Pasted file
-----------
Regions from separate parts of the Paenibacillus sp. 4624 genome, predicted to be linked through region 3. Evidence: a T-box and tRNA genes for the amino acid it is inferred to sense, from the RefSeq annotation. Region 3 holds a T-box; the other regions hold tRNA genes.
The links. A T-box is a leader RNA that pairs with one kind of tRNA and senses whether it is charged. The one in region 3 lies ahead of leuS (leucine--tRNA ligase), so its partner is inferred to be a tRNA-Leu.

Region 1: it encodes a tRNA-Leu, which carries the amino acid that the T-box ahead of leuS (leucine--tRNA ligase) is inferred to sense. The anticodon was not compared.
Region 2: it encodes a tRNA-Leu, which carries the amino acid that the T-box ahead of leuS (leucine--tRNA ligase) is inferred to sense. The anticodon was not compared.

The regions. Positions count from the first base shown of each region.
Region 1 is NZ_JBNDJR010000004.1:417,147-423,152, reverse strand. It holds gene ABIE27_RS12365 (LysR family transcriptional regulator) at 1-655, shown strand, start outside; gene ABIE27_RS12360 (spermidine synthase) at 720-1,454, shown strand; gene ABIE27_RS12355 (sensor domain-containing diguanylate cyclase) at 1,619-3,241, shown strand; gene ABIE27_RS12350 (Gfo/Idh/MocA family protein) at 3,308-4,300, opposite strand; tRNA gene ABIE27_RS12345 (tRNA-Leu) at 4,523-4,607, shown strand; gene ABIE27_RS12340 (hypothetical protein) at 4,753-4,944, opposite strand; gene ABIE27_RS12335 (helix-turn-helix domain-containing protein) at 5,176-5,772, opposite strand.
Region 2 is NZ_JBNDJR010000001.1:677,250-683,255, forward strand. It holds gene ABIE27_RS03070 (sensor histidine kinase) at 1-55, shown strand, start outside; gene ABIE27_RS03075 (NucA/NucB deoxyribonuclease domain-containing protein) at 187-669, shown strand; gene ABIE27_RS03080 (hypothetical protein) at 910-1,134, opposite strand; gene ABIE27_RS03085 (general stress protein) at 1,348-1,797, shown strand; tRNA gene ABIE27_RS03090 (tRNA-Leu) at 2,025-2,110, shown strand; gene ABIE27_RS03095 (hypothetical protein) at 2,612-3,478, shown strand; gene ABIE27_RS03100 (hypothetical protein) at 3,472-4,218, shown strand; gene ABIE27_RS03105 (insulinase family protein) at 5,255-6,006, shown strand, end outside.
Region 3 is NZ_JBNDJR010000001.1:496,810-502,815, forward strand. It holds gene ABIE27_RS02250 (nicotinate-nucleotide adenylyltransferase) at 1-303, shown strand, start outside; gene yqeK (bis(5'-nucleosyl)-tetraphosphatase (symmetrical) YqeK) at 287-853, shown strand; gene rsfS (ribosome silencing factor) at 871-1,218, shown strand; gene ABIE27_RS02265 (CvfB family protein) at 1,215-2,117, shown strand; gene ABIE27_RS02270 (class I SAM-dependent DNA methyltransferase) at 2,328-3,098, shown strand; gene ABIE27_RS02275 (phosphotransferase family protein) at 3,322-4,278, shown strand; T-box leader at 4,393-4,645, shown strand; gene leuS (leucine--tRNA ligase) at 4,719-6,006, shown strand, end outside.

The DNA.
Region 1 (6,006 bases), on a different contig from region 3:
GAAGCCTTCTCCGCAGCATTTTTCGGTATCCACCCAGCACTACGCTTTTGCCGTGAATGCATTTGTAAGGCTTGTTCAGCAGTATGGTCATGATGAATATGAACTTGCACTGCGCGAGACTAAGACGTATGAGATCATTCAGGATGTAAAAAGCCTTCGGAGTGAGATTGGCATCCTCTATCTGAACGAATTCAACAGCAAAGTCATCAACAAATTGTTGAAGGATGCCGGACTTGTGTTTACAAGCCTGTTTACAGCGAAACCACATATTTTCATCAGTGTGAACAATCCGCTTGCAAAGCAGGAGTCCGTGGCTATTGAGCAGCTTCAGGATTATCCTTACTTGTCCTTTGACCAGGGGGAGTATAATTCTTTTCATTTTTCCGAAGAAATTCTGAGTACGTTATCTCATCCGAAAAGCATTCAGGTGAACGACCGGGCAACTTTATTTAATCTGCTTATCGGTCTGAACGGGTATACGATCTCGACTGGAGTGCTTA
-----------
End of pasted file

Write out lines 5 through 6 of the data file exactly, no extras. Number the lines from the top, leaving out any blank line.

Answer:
The regions. Positions count from the first base shown of each region.
Region 1 is NZ_JBNDJR010000004.1:417,147-423,152, reverse strand. It holds gene ABIE27_RS12365 (LysR family transcriptional regulator) at 1-655, shown strand, start outside; gene ABIE27_RS12360 (spermidine synthase) at 720-1,454, shown strand; gene ABIE27_RS12355 (sensor domain-containing diguanylate cyclase) at 1,619-3,241, shown strand; gene ABIE27_RS12350 (Gfo/Idh/MocA family protein) at 3,308-4,300, opposite strand; tRNA gene ABIE27_RS12345 (tRNA-Leu) at 4,523-4,607, shown strand; gene ABIE27_RS12340 (hypothetical protein) at 4,753-4,944, opposite strand; gene ABIE27_RS12335 (helix-turn-helix domain-containing protein) at 5,176-5,772, opposite strand.